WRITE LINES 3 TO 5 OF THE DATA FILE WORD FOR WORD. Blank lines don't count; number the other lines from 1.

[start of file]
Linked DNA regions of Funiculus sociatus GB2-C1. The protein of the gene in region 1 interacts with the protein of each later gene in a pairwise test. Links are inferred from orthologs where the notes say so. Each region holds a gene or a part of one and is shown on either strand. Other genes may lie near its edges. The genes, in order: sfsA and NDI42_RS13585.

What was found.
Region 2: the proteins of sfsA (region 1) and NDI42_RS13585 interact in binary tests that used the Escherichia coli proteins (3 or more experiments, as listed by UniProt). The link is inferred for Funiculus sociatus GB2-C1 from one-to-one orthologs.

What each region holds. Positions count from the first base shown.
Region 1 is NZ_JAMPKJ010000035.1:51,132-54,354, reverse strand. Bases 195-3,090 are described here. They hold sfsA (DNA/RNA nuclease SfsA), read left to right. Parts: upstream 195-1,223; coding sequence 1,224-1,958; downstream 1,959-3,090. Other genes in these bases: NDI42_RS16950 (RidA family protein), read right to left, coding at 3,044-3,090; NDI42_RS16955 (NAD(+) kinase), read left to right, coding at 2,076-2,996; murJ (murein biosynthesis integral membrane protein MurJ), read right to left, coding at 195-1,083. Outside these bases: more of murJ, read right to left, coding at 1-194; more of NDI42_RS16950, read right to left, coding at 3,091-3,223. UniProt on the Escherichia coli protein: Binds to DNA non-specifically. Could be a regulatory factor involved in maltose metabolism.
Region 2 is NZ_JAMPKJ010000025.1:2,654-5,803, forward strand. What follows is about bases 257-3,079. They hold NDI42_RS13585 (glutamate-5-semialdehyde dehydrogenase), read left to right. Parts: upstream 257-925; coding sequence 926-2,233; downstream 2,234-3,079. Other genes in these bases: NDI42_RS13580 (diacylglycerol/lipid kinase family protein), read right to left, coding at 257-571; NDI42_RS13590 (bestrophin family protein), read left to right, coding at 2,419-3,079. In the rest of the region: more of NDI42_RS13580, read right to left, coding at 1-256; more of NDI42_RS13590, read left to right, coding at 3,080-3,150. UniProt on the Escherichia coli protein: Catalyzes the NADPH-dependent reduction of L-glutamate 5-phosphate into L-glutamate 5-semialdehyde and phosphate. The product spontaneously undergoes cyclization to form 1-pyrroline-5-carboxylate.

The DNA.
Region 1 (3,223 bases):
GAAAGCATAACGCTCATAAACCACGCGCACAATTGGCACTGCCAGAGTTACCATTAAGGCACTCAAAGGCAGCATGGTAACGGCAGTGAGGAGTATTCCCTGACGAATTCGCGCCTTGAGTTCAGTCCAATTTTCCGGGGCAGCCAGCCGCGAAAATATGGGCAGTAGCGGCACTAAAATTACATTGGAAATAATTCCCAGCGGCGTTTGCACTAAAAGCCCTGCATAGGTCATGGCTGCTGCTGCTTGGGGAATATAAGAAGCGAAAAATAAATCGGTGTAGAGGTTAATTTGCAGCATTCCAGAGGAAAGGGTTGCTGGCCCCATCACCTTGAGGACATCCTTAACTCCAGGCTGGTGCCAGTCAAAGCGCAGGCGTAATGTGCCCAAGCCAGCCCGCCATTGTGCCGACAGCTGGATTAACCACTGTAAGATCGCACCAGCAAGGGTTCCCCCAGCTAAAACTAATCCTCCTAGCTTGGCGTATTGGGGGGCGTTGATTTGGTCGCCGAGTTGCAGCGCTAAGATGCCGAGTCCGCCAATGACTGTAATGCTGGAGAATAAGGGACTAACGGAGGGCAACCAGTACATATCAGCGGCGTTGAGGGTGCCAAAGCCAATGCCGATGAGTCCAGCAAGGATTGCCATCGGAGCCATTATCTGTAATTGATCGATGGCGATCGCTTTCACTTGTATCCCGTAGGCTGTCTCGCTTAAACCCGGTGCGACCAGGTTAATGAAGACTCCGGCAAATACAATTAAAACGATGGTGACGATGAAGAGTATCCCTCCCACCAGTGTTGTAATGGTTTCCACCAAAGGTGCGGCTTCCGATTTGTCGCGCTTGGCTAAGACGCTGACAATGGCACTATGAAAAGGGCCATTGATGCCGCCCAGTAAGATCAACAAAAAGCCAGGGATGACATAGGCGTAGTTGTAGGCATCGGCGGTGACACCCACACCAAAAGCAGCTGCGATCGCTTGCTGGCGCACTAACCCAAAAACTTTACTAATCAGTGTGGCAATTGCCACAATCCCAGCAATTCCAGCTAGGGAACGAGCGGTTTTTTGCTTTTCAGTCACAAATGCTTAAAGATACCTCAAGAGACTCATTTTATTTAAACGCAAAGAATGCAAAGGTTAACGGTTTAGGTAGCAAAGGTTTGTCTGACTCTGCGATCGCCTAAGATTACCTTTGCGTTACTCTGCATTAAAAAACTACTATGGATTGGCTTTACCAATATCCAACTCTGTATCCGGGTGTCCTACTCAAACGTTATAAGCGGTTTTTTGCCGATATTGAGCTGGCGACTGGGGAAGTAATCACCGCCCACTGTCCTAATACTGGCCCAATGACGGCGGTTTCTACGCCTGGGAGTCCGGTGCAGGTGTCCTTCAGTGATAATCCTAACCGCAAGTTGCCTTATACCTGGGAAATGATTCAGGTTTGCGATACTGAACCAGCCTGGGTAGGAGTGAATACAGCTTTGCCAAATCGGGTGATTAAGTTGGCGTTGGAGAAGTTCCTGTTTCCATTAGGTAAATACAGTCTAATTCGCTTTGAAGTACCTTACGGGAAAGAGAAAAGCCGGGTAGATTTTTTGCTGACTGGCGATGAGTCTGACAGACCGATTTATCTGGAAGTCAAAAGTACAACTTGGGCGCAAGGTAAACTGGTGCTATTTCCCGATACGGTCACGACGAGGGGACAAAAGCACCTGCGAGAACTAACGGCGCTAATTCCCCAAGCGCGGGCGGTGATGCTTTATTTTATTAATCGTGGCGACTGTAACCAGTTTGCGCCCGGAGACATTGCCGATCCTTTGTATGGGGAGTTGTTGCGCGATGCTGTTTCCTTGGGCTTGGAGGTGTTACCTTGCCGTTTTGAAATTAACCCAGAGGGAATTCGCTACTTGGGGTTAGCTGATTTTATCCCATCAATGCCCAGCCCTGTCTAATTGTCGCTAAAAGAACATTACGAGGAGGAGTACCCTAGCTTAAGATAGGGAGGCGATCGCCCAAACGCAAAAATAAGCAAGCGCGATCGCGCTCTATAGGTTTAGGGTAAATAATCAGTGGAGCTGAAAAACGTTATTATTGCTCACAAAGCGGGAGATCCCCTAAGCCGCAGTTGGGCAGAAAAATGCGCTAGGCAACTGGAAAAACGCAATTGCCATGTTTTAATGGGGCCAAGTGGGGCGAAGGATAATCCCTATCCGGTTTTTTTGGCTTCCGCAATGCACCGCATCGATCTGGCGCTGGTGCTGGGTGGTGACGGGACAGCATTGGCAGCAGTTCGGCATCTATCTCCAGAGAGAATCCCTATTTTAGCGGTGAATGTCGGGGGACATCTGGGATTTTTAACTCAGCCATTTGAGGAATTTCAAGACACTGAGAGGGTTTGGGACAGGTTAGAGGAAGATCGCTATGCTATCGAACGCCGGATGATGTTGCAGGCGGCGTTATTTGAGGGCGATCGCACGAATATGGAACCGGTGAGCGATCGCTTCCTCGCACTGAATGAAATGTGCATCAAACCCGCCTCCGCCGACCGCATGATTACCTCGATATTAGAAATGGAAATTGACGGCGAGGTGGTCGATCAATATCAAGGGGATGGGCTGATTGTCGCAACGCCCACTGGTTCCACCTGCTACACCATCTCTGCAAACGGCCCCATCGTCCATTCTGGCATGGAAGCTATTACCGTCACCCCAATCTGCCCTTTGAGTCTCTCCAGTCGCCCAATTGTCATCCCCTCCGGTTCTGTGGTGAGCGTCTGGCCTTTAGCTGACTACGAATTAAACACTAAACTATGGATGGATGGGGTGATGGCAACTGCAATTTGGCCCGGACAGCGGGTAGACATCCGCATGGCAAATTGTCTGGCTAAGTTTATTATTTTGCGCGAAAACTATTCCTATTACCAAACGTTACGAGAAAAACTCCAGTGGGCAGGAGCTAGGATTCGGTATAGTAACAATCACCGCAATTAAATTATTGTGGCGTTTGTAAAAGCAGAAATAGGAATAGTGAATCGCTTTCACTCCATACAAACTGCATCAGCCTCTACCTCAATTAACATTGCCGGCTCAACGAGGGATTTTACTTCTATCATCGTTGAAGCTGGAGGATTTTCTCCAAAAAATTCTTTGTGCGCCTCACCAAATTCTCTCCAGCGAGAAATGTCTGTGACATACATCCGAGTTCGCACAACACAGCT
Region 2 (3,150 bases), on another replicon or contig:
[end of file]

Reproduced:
Region 2: the proteins of sfsA (region 1) and NDI42_RS13585 interact in binary tests that used the Escherichia coli proteins (3 or more experiments, as listed by UniProt). The link is inferred for Funiculus sociatus GB2-C1 from one-to-one orthologs.

What each region holds. Positions count from the first base shown.
Region 1 is NZ_JAMPKJ010000035.1:51,132-54,354, reverse strand. Bases 195-3,090 are described here. They hold sfsA (DNA/RNA nuclease SfsA), read left to right. Parts: upstream 195-1,223; coding sequence 1,224-1,958; downstream 1,959-3,090. Other genes in these bases: NDI42_RS16950 (RidA family protein), read right to left, coding at 3,044-3,090; NDI42_RS16955 (NAD(+) kinase), read left to right, coding at 2,076-2,996; murJ (murein biosynthesis integral membrane protein MurJ), read right to left, coding at 195-1,083. Outside these bases: more of murJ, read right to left, coding at 1-194; more of NDI42_RS16950, read right to left, coding at 3,091-3,223. UniProt on the Escherichia coli protein: Binds to DNA non-specifically. Could be a regulatory factor involved in maltose metabolism.